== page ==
Emilia Clarke Almost Died…Twice

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32-year-old Emilia Clarke, best known for her role as Daenerys Targaryen 

on the hit show, Game of Thrones, opened up this week about her near-death experiences. In a personal essay for The New Yorker, the star wrote about her health scares that began in 2011 with a distressing episode at the gym when she was just 24-years-old.

“I was getting dressed in the locker room of a gym in Crouch End, North London, when I started to feel a bad headache coming on. I was so fatigued that I could barely put on my sneakers. When I started my workout, I had to force myself through the first few exercises.”

Clarke went on to write that she later became severely ill in the locker room, nearly losing consciousness.

“The pain—shooting, stabbing, constricting pain—was getting worse. At some level, I knew what was happening: my brain was damaged.”

Soon, a good Samaritan came to the actress’s aid, and she was then transported to the hospital. After an MRI, Clarke was diagnosed with a subarachnoid hemorrhage (SAH), more commonly known as an aneurysm. This is essentially when an artery ruptures, causing bleeding in the area surrounding the brain. According to the Brain Aneurysm Foundation, about 30,000 people in the United States will experience a brain aneurysm each year.


Clarke underwent immediate surgery and spent four days in the I.C.U. At one point during her recovery, she couldn’t even remember her own name or speak properly, a condition known as aphasia.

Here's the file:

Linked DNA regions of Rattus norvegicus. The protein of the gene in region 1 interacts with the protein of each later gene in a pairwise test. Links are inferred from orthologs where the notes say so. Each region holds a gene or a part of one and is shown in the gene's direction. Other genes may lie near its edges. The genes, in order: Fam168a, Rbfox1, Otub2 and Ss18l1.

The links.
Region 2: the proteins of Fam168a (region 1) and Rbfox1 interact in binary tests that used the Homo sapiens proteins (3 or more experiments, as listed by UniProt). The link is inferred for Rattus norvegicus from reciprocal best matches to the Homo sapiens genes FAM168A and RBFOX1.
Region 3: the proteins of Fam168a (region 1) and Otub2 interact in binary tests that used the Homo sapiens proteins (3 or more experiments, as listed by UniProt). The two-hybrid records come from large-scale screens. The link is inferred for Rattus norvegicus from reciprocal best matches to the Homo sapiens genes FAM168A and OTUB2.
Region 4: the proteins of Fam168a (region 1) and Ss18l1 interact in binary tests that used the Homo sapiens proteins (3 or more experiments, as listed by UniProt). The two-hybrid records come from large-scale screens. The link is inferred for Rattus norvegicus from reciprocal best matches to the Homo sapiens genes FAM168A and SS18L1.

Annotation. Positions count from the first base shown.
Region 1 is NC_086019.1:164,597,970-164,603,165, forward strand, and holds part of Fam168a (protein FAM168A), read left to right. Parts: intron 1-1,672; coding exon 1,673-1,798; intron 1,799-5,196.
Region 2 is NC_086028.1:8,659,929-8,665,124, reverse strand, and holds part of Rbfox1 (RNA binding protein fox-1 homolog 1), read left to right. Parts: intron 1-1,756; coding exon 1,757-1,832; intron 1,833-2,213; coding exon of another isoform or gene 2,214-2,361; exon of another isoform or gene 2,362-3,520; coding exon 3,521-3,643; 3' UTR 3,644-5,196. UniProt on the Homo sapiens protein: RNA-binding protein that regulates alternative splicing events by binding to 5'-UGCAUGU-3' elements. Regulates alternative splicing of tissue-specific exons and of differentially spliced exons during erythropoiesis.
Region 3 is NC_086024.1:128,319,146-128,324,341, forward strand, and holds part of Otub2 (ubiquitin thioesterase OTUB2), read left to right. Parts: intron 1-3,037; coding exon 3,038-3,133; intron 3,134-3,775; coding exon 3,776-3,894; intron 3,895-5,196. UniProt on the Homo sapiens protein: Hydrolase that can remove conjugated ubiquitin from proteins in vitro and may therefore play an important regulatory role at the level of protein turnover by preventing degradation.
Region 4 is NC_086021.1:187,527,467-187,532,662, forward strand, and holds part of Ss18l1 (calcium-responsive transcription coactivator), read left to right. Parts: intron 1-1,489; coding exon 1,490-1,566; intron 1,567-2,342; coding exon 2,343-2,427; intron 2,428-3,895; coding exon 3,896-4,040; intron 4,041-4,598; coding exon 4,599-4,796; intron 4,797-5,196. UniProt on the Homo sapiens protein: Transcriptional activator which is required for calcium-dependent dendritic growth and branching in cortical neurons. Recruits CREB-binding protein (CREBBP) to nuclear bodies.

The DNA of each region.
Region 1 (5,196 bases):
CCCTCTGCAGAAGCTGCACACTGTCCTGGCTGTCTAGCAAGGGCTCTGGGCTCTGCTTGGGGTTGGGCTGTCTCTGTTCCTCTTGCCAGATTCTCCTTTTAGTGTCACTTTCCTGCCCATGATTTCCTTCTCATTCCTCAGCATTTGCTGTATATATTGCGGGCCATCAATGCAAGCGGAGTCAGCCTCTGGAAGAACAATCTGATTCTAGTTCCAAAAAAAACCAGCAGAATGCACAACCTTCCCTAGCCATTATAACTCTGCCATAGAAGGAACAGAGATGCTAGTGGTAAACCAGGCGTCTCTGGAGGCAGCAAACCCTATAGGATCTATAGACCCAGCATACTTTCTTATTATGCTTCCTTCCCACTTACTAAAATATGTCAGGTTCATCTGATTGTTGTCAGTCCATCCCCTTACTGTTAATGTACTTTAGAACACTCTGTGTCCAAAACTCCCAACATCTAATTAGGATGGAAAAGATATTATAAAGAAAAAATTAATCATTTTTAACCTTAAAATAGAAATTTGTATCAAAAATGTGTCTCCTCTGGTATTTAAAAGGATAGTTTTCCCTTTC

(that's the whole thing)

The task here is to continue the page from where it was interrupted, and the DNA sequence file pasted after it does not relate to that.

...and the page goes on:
“One night…a nurse woke me and, as part of a series of cognitive exercises, she said, ‘What’s your name?’ But now I couldn’t remember it. Instead, nonsense words tumbled out of my mouth and I went into a blind panic. I’d never experienced fear like that—a sense of doom closing in.”

The Game of Thrones star was then sent back to the I.C.U. for another week until her brain was able to heal from the extreme trauma. Clarke was later told that she had another growth on the other side of her brain, which could also rupture. She went back to her daily life—filming, press obligations, etc.— but she still felt off. She was experiencing such pain and weakness that she would sip on morphine between publicity interviews.

During a now-routine brain scan, it was revealed that the second potential aneurysm “doubled in size.” She needed to have surgery again. Unfortunately, the procedure was unsuccessful, and the artery ruptured. Doctors feared she would not survive unless they conducted an even more invasive surgery in order to stop the bleeding.

“I emerged from the operation with a drain coming out of my head. Bits of my skull had been replaced by titanium.”

After an agonizing month-long recover, Clarke emerged alive and well; she was able to retain her cognitive functions, unlike so many that suffer from such a condition. Despite going through such a traumatizing ordeal, Ms. Clarke has a bright outlook.



“I’m so happy to be here to see the end of this story and the beginning of whatever comes next.”


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